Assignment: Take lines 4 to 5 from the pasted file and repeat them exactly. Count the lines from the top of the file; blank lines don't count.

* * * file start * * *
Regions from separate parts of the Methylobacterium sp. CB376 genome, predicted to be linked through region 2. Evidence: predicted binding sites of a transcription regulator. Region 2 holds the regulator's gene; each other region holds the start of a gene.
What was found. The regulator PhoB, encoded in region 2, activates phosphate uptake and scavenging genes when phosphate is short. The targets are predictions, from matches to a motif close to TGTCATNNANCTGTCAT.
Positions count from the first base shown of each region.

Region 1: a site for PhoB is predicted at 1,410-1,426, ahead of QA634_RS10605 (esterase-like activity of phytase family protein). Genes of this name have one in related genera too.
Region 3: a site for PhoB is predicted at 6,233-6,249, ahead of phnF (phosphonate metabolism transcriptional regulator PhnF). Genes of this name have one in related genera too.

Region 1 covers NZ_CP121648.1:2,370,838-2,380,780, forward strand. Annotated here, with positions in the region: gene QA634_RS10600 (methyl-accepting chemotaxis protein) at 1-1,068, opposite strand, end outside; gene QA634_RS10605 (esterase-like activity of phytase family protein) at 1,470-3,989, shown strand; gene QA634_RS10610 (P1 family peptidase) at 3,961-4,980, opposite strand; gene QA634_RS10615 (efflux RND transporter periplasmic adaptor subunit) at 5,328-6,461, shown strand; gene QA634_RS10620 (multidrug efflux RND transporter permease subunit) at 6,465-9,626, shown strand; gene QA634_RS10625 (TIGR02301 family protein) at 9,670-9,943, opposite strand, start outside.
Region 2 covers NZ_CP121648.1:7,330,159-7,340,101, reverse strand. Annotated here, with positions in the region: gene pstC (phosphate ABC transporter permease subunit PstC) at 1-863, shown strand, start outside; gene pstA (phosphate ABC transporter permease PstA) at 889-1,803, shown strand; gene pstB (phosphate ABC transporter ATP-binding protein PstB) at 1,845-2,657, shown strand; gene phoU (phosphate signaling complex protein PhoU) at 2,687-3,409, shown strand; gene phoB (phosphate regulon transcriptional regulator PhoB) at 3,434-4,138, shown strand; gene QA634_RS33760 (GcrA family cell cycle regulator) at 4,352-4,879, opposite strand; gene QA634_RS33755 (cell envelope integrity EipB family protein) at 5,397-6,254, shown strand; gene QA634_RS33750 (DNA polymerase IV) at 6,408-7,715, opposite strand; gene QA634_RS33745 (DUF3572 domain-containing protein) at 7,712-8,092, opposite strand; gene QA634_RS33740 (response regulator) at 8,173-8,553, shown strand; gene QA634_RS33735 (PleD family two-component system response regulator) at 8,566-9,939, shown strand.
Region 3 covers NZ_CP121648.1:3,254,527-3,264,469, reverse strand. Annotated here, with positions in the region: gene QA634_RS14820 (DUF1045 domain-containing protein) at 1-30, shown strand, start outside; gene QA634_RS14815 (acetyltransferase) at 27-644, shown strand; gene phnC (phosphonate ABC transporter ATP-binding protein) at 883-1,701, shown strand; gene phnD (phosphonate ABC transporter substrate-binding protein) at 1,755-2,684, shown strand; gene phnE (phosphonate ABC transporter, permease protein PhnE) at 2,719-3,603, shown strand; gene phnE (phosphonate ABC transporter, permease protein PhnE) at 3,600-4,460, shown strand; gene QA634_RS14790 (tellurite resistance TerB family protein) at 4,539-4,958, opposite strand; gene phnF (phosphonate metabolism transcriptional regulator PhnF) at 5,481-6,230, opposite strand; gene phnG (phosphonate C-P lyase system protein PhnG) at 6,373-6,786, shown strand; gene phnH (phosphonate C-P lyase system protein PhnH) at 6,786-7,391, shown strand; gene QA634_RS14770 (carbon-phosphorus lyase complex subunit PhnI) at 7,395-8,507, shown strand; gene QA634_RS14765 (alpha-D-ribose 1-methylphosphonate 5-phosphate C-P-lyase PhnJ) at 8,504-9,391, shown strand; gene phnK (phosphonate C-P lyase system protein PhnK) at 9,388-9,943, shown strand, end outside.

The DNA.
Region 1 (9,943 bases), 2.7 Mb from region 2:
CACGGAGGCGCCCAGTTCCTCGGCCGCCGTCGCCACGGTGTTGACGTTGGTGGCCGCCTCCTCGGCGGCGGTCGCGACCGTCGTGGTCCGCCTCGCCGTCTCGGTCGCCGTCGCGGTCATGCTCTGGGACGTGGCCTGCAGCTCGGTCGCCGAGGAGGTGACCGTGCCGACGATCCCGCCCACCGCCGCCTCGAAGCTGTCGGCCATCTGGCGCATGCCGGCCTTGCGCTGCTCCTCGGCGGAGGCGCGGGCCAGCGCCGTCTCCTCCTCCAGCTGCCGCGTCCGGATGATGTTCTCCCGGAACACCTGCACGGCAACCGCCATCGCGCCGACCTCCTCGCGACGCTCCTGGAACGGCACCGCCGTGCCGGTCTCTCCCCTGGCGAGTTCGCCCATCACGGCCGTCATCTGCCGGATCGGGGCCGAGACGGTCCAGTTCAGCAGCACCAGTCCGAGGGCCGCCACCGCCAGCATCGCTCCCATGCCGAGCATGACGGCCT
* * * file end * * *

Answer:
Region 1: a site for PhoB is predicted at 1,410-1,426, ahead of QA634_RS10605 (esterase-like activity of phytase family protein). Genes of this name have one in related genera too.
Region 3: a site for PhoB is predicted at 6,233-6,249, ahead of phnF (phosphonate metabolism transcriptional regulator PhnF). Genes of this name have one in related genera too.